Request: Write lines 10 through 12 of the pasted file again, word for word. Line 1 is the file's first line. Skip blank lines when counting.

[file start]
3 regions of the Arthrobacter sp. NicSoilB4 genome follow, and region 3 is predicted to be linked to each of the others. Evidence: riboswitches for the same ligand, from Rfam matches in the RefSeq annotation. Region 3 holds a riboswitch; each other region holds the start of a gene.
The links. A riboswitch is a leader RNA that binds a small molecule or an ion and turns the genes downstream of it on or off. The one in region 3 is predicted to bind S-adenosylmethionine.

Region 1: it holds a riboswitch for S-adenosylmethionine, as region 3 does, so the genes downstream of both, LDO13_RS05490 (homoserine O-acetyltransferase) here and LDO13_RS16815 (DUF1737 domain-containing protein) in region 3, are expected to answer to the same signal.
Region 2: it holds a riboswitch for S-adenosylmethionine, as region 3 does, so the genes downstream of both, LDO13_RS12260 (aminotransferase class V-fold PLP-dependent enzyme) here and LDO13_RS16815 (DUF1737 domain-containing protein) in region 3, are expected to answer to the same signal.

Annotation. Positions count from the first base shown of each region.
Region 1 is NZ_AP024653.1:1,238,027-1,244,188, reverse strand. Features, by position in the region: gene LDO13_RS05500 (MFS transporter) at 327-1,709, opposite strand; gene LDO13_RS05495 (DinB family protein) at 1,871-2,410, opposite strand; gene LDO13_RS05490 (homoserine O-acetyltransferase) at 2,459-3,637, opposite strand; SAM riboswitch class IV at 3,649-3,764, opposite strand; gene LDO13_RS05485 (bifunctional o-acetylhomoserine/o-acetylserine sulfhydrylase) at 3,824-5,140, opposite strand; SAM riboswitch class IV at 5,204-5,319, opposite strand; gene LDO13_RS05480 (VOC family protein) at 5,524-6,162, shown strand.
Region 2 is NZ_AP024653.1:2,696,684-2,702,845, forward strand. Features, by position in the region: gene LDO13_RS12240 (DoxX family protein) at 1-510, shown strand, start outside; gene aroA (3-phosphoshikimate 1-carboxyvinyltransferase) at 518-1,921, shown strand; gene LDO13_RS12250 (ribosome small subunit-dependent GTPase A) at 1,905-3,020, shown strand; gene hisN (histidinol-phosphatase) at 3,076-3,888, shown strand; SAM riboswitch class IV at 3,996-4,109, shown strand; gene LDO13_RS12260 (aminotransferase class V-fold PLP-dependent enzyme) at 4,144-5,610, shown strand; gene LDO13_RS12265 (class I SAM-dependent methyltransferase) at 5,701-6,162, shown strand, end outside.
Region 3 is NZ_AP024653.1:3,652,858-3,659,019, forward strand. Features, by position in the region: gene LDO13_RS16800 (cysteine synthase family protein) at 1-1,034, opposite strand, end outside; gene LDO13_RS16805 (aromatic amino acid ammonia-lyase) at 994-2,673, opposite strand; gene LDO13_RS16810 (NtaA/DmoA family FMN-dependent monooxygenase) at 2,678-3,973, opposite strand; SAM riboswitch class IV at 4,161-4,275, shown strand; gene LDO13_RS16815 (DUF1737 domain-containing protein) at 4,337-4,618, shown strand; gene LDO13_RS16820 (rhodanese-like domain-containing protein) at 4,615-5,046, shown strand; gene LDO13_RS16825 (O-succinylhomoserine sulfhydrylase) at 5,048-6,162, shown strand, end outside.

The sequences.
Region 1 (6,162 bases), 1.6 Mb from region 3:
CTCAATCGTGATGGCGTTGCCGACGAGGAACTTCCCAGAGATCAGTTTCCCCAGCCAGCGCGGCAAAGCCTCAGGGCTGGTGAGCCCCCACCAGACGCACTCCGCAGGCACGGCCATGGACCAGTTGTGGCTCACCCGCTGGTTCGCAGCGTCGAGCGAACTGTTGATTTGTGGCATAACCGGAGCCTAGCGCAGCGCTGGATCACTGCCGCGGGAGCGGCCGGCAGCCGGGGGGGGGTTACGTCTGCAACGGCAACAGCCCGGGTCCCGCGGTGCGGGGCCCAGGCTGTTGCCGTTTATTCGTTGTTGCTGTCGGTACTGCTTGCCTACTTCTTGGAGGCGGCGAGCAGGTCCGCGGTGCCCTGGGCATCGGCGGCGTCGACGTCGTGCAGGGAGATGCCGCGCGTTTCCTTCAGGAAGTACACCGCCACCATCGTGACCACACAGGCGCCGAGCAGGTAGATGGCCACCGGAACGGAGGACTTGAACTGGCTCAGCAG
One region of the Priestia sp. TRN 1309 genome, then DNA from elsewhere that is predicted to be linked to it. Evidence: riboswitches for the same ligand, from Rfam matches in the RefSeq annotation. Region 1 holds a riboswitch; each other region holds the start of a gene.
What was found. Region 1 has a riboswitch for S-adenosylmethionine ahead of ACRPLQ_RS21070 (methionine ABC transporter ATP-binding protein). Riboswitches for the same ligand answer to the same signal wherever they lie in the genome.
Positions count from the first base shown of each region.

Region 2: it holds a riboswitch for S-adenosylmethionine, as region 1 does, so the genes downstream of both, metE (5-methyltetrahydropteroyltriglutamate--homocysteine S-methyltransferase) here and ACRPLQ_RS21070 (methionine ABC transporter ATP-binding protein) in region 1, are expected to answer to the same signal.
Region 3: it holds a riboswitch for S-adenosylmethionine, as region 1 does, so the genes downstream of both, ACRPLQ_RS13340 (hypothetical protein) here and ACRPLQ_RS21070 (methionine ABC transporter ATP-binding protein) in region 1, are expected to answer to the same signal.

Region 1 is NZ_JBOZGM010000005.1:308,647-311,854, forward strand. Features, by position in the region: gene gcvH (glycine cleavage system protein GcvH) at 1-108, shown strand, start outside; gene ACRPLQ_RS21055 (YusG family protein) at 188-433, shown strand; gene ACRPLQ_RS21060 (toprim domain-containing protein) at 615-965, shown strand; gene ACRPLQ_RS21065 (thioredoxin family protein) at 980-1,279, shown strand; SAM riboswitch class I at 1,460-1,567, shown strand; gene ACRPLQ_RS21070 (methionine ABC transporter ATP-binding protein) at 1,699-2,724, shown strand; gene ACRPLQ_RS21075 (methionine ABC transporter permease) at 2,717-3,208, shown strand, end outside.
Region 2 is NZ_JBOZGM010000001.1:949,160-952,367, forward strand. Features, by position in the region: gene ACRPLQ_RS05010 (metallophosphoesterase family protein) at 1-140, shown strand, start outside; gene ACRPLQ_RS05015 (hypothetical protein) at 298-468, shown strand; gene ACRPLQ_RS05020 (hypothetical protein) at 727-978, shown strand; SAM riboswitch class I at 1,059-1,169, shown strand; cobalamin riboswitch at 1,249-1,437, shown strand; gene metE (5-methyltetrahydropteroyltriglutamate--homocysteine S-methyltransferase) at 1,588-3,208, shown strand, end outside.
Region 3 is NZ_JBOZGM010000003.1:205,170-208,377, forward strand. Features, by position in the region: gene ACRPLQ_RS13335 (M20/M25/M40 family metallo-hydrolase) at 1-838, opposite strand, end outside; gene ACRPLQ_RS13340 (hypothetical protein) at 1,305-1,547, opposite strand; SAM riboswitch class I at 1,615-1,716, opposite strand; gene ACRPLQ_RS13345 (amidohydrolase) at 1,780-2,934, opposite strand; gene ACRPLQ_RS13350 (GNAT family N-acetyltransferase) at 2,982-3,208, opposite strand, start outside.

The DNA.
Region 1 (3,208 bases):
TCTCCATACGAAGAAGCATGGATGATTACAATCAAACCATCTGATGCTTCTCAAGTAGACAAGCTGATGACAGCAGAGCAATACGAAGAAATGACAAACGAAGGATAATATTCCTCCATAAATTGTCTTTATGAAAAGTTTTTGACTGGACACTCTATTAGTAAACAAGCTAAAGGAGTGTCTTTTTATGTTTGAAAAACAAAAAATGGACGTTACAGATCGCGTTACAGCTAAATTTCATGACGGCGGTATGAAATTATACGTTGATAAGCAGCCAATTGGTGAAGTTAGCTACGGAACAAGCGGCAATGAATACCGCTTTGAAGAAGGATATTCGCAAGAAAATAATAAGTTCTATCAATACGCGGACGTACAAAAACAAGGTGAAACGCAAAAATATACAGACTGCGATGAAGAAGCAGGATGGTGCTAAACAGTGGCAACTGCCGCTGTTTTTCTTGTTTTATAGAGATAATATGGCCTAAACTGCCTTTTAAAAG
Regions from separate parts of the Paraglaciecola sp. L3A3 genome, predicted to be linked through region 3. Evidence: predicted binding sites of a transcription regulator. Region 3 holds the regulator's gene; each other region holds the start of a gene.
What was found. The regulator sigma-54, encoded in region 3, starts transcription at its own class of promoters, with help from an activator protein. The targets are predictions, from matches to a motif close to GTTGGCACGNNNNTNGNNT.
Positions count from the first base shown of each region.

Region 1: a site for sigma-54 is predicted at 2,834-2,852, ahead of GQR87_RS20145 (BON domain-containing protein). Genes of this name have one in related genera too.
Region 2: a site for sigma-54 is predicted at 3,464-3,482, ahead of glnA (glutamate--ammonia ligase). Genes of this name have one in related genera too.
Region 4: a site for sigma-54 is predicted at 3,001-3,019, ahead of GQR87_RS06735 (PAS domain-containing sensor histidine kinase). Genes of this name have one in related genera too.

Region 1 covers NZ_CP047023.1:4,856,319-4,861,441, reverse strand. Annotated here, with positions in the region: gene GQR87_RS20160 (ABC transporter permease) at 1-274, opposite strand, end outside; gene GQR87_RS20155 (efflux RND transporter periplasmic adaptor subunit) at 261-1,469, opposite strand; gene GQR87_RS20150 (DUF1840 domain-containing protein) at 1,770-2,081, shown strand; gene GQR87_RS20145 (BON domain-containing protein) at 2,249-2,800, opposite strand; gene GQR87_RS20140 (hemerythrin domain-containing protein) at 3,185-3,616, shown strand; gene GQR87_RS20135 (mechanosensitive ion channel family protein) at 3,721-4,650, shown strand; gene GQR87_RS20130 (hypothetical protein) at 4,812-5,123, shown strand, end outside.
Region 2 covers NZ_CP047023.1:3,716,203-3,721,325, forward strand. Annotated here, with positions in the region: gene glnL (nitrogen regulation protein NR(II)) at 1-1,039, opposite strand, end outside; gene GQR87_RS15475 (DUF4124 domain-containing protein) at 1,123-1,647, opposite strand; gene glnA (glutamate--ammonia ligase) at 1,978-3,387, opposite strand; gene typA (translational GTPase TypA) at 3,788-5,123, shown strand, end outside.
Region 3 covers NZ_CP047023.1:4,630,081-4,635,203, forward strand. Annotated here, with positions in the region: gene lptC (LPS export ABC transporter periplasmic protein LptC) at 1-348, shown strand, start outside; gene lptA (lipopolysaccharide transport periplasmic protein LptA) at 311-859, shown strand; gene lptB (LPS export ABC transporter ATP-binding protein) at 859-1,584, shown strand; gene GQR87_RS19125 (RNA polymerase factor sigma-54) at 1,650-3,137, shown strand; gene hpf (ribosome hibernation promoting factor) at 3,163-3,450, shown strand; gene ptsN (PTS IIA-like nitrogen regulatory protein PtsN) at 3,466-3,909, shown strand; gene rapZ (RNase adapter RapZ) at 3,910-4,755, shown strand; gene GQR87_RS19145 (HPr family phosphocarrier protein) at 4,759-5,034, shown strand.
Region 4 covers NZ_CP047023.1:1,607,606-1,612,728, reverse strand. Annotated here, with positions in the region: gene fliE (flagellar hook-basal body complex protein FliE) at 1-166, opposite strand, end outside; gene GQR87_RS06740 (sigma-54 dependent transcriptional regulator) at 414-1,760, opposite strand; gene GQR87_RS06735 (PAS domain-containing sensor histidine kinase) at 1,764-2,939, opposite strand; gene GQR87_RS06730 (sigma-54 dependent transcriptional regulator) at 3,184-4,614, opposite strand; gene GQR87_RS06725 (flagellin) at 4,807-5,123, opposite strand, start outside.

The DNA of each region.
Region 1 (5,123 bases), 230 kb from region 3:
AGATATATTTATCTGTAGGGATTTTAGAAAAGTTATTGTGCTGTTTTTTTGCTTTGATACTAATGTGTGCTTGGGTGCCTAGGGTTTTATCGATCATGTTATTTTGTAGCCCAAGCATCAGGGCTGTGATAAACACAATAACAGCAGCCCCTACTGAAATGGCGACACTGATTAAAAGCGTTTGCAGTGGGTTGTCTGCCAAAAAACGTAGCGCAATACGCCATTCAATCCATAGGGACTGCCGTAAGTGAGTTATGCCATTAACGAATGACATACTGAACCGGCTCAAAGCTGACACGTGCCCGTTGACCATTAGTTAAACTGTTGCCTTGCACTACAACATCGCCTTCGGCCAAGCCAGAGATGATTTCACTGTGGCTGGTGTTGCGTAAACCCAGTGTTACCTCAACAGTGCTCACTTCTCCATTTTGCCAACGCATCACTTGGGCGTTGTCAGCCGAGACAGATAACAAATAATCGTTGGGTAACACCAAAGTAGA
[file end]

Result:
Region 1 (6,162 bases), 1.6 Mb from region 3:
CTCAATCGTGATGGCGTTGCCGACGAGGAACTTCCCAGAGATCAGTTTCCCCAGCCAGCGCGGCAAAGCCTCAGGGCTGGTGAGCCCCCACCAGACGCACTCCGCAGGCACGGCCATGGACCAGTTGTGGCTCACCCGCTGGTTCGCAGCGTCGAGCGAACTGTTGATTTGTGGCATAACCGGAGCCTAGCGCAGCGCTGGATCACTGCCGCGGGAGCGGCCGGCAGCCGGGGGGGGGTTACGTCTGCAACGGCAACAGCCCGGGTCCCGCGGTGCGGGGCCCAGGCTGTTGCCGTTTATTCGTTGTTGCTGTCGGTACTGCTTGCCTACTTCTTGGAGGCGGCGAGCAGGTCCGCGGTGCCCTGGGCATCGGCGGCGTCGACGTCGTGCAGGGAGATGCCGCGCGTTTCCTTCAGGAAGTACACCGCCACCATCGTGACCACACAGGCGCCGAGCAGGTAGATGGCCACCGGAACGGAGGACTTGAACTGGCTCAGCAG
One region of the Priestia sp. TRN 1309 genome, then DNA from elsewhere that is predicted to be linked to it. Evidence: riboswitches for the same ligand, from Rfam matches in the RefSeq annotation. Region 1 holds a riboswitch; each other region holds the start of a gene.